The Open Championship Odds 2013: Underdogs Who Will Shine

Matt Cheetham@@Matt_CheethamCorrespondent IJuly 15, 2013

BOSTON;MA - AUGUST 28:  Golfer Padraig Harrington of Ireland poses with the Claret Jug and Wanamaker Trophy following his wins in the 137th Open Championship at Royal Birkdale and the 90th PGA Championship at Oakland Hills during a photoshoot in Boston, MA,USA on the 28th of August 2008. (Photo by David Cannon/Getty Images)
David Cannon/Getty Images

Golf has never been a sport where identifying the winner comes as an easy process. Given the right conditions, a sudden burst of form with the right blend of confidence and assurance can rocket any player up a leaderboard and into contention for the trophy.

This is further emphasised at majors, where six of the previous nine winners have been first timers and, in recent years, the favourites have often struggled.

As attention turns to the 2013 Open Championship, which of those slightly less favoured names could be making an impact at Muirfield this week?

Using Skybet and including only those with odds of 50-to-1 and higher, here’s a look at a few contenders.


Padraig Harrington: 50-1

After landing a trio of major titles between 2007 and 2008, many expected Padraig Harrington to be a dominant force for years to come. However, his consistency deserted him over the following seasons and he’s yet to find the form needed to land another major.

Harrington’s recent progress hasn't been anything spectacular leading up to this tournament, but he’s come close at Muirfield before. Eleven years ago a bogey on the final hole saw him miss out on a playoff by one shot.

The Irishman recently recalled that performance for the, saying:

It was a strange week for me because I never hit the ball as well continually tee-to-green, but I had an awful time around and on the greens.

British and Irish sport has been riding a huge wave of momentum in recent weeks, with Justin Rose, Andy Murray, the English cricket team and the British and Irish Lions all victorious in their respective disciplines. The likes of Luke Donald, Lee Westwood and Rory McIlroy are more likely candidates to continue this trend, but if Harrington finds some form, he has the experience, mentality and game needed to prosper.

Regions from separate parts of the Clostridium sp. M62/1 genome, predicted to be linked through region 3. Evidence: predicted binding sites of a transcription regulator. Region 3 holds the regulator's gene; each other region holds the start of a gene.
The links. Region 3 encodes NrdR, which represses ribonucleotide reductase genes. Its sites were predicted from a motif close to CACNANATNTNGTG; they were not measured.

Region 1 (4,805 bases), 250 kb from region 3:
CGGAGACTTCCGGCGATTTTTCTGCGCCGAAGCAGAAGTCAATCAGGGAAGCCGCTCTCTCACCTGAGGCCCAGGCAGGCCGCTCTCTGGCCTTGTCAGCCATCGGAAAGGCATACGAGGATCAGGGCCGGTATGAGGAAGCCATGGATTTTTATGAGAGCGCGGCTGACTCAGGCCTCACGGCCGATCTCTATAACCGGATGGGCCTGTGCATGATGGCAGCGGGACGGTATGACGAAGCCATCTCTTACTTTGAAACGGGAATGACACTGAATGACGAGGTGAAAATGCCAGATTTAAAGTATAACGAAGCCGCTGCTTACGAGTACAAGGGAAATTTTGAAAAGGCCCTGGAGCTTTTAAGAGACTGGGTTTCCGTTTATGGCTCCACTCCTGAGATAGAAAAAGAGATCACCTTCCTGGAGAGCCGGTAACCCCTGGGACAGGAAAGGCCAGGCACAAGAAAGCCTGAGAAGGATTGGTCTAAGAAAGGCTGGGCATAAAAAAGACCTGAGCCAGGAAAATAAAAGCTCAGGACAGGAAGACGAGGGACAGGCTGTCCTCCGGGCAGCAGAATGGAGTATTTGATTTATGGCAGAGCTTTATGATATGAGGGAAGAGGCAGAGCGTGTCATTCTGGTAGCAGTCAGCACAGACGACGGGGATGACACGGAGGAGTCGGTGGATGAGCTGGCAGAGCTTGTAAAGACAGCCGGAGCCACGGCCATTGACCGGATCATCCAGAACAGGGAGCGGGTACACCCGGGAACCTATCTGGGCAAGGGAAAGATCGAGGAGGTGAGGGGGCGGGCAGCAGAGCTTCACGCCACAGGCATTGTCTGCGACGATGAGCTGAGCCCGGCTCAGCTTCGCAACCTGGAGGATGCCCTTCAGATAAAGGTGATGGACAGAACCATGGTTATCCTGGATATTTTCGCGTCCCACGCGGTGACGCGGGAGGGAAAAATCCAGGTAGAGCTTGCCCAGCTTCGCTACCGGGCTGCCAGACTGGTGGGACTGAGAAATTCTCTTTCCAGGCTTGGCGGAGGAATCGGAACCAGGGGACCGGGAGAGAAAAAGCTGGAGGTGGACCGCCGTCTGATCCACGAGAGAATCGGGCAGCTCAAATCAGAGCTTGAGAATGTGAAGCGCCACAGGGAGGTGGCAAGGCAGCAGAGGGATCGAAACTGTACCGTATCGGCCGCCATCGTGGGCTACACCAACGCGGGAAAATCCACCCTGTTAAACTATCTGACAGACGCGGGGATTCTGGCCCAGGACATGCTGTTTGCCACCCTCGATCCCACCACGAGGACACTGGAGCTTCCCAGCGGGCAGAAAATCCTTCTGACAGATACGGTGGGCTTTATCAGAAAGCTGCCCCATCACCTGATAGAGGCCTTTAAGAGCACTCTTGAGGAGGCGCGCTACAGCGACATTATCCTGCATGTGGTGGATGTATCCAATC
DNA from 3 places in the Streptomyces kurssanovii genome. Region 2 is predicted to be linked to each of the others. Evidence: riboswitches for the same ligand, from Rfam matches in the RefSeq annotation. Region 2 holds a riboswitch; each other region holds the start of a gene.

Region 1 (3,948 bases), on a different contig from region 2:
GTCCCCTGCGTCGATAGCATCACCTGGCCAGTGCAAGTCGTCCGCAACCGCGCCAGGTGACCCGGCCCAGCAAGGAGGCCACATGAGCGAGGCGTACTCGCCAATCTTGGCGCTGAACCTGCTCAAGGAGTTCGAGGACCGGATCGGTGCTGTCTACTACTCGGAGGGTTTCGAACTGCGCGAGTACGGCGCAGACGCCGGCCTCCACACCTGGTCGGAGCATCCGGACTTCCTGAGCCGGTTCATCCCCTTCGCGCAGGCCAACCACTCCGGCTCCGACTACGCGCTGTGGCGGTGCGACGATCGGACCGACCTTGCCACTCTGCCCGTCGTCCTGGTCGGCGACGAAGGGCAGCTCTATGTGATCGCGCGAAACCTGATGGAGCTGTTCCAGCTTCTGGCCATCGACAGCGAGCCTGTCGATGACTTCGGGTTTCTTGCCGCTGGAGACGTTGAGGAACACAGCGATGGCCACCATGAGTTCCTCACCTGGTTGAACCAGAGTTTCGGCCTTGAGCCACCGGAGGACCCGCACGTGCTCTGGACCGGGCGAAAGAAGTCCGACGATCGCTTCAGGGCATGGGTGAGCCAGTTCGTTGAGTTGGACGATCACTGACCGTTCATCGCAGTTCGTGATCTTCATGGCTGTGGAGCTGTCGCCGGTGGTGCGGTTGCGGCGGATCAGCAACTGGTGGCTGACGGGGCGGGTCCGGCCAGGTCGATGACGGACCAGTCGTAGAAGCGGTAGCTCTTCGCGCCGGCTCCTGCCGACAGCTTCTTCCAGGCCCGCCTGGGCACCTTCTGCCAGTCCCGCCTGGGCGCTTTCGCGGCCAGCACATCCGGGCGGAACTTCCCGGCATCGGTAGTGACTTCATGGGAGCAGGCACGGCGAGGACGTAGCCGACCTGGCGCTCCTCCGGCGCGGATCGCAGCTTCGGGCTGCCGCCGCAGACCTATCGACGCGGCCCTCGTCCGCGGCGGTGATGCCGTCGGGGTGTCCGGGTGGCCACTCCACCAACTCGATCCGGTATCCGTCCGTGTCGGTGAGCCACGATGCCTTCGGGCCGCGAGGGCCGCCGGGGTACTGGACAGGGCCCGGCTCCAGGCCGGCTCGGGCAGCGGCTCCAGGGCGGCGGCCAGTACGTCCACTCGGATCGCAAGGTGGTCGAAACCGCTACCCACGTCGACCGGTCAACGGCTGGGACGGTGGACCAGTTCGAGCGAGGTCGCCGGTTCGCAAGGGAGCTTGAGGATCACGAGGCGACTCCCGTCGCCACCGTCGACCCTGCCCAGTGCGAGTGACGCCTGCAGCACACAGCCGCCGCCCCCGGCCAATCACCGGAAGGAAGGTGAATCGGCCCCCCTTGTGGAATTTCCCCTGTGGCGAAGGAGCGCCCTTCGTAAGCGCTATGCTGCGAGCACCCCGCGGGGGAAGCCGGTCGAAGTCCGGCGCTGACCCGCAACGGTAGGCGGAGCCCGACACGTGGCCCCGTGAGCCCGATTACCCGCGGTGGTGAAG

Thomas Aiken: 200-1

Thomas Aiken is a far more unheralded choice to be a relevant factor this week, but there are certainly signs he could grab a few headlines at Muirfield.

The 29-year-old South African is yet to make a name for himself in America but has saved his best form for the Open, twice claiming a top-10 finish.

The first came in 2009, while he was again impressive last year, finishing tied for seventh.

Two of the past three Open winners have been South African and Aiken referred to this in a recent interview with, also stating how contending for a major is the next step for him:

Yes definitely. I think what a lot of players do to their own detriment is put too much pressure on themselves in the majors. Yes, sure, they're the four biggest tournaments in the world and the ones that mean the most, but in the end they're still just golf tournaments


Aiken’s form has been patchy of late, somewhat lengthening his odds. However, if he can recapture the confidence that saw him romp home at the 2013 Avantha Masters, he could well enter the reckoning at some stage this week.


Thomas Bjorn: 55-1

Despite not claiming a win in 2013, Thomas Bjorn comes into this tournament in fine form, twice finishing second at both the BMW International Open and the Lyoness Open.

The Dane also boasts two further top-10 finishes this year and has been desperately unlucky not to land the Open on a couple of occasions during his career.

Since competing in his first way back in 1996, Bjorn has accumulated five top-10 finishes and has been runner up twice.

One of his top-10 finishes was at Muirfield back in 2002, so he will know his game stands up well to the course. If Bjorn—who had his place confirmed last week—can maintain his current form, he may just get a chance to finally land that elusive major.